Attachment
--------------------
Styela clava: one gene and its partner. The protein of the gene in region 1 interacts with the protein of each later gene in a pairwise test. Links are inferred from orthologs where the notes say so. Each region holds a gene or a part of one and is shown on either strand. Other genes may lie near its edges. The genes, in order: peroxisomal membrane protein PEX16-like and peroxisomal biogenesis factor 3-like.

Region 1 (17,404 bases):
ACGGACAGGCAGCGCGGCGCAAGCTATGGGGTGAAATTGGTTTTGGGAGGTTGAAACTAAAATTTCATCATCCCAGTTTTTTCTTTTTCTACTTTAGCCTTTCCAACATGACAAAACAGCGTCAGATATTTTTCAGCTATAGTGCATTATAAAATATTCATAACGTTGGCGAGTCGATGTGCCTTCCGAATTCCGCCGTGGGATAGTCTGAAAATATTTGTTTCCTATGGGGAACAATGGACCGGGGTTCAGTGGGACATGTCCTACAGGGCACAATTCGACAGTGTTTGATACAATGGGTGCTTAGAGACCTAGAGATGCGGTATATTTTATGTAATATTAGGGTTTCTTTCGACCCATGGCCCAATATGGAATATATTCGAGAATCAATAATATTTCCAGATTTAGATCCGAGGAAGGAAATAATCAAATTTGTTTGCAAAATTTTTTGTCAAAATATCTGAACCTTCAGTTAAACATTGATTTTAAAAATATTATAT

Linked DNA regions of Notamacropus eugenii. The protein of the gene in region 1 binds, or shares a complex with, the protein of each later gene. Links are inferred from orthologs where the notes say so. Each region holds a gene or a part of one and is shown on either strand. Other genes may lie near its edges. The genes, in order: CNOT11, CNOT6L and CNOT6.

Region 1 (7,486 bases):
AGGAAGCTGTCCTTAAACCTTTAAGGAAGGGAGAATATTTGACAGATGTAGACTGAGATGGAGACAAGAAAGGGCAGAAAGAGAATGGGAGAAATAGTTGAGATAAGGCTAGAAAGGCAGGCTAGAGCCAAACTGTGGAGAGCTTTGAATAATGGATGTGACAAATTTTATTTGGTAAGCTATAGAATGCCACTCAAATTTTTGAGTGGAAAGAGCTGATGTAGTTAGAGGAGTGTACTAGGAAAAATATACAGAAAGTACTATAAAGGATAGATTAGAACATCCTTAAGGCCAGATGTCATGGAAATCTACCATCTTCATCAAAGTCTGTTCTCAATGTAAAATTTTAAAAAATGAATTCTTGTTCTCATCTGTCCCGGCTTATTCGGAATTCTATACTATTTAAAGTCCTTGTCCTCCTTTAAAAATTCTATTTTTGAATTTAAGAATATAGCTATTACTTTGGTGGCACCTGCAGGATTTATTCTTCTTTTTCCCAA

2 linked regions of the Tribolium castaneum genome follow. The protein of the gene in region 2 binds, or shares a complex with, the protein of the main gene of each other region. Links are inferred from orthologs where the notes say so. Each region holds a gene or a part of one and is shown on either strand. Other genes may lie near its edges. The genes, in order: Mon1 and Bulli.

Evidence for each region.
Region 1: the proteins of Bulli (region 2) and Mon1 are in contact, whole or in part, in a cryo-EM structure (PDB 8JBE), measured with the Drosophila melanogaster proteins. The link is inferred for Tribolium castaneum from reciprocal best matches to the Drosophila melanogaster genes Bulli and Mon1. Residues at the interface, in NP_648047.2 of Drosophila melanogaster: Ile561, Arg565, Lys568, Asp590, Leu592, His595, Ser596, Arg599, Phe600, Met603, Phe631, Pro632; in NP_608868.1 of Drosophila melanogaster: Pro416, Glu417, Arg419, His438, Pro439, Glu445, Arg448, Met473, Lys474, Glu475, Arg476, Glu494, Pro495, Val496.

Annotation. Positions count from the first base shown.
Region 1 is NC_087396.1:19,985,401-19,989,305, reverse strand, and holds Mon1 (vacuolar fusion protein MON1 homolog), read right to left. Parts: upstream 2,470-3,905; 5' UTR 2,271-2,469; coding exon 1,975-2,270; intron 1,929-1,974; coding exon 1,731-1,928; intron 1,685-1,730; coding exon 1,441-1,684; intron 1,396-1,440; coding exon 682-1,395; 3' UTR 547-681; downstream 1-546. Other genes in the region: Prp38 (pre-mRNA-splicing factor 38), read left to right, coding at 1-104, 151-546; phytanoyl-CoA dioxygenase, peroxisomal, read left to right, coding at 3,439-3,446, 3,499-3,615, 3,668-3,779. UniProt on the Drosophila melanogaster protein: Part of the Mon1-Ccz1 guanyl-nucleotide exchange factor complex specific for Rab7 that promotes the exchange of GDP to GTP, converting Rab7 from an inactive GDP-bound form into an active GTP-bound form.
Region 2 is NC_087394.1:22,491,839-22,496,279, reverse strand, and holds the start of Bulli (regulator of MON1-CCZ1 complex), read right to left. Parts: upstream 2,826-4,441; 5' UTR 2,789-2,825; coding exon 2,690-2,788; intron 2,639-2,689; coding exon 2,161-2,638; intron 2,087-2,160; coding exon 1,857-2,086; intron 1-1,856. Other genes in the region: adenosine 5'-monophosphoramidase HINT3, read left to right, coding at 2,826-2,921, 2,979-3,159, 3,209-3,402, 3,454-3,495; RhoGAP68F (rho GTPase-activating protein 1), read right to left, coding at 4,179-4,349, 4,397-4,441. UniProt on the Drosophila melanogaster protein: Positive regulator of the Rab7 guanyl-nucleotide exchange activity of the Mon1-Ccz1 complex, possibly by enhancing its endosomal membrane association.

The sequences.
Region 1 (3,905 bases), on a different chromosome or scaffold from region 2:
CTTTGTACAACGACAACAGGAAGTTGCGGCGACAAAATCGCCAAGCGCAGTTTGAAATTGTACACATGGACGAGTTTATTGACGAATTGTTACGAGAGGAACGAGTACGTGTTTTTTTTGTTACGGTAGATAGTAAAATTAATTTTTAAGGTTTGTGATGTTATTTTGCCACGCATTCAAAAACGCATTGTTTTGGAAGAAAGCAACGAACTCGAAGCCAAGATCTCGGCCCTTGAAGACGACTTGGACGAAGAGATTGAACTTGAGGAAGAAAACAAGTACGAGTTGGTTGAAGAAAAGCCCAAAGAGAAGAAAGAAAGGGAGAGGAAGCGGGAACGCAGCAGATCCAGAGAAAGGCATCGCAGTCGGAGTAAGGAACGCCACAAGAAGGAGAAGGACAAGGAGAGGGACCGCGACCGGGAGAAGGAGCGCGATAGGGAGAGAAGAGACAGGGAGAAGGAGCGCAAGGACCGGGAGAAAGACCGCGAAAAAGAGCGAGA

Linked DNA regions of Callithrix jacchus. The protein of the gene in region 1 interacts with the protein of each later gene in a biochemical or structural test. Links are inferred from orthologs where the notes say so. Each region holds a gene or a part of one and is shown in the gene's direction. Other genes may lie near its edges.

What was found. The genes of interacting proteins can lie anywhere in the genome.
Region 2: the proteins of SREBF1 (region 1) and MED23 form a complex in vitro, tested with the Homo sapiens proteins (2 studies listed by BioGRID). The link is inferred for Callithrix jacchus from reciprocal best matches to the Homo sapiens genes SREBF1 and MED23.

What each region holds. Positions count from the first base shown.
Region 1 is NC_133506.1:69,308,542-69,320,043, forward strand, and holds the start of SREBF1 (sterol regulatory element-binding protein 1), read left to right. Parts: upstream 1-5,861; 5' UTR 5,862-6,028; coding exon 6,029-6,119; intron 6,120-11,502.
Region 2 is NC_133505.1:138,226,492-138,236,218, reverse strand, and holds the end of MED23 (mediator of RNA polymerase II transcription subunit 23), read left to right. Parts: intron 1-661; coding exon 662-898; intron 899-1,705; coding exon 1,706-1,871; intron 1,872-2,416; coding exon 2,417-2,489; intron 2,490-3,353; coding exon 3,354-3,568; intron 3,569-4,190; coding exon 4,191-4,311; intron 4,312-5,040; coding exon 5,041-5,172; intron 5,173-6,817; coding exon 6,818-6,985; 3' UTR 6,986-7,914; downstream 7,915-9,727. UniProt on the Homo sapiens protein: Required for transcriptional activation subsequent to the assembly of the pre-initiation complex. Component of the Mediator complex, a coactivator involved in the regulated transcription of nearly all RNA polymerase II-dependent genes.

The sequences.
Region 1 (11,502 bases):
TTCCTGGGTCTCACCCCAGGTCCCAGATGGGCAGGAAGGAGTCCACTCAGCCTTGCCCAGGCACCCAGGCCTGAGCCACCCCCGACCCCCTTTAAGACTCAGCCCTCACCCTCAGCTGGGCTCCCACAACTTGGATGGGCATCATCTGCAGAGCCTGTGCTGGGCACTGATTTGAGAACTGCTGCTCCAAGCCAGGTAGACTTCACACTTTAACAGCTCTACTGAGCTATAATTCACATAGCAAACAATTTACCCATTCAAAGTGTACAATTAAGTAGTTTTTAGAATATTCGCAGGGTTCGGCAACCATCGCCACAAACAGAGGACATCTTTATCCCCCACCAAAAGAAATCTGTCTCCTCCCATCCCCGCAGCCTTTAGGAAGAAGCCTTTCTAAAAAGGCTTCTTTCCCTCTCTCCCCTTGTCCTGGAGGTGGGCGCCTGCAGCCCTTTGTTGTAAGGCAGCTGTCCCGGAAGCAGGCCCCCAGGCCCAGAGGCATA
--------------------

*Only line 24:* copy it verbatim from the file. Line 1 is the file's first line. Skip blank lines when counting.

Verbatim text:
TTCCTGGGTCTCACCCCAGGTCCCAGATGGGCAGGAAGGAGTCCACTCAGCCTTGCCCAGGCACCCAGGCCTGAGCCACCCCCGACCCCCTTTAAGACTCAGCCCTCACCCTCAGCTGGGCTCCCACAACTTGGATGGGCATCATCTGCAGAGCCTGTGCTGGGCACTGATTTGAGAACTGCTGCTCCAAGCCAGGTAGACTTCACACTTTAACAGCTCTACTGAGCTATAATTCACATAGCAAACAATTTACCCATTCAAAGTGTACAATTAAGTAGTTTTTAGAATATTCGCAGGGTTCGGCAACCATCGCCACAAACAGAGGACATCTTTATCCCCCACCAAAAGAAATCTGTCTCCTCCCATCCCCGCAGCCTTTAGGAAGAAGCCTTTCTAAAAAGGCTTCTTTCCCTCTCTCCCCTTGTCCTGGAGGTGGGCGCCTGCAGCCCTTTGTTGTAAGGCAGCTGTCCCGGAAGCAGGCCCCCAGGCCCAGAGGCATA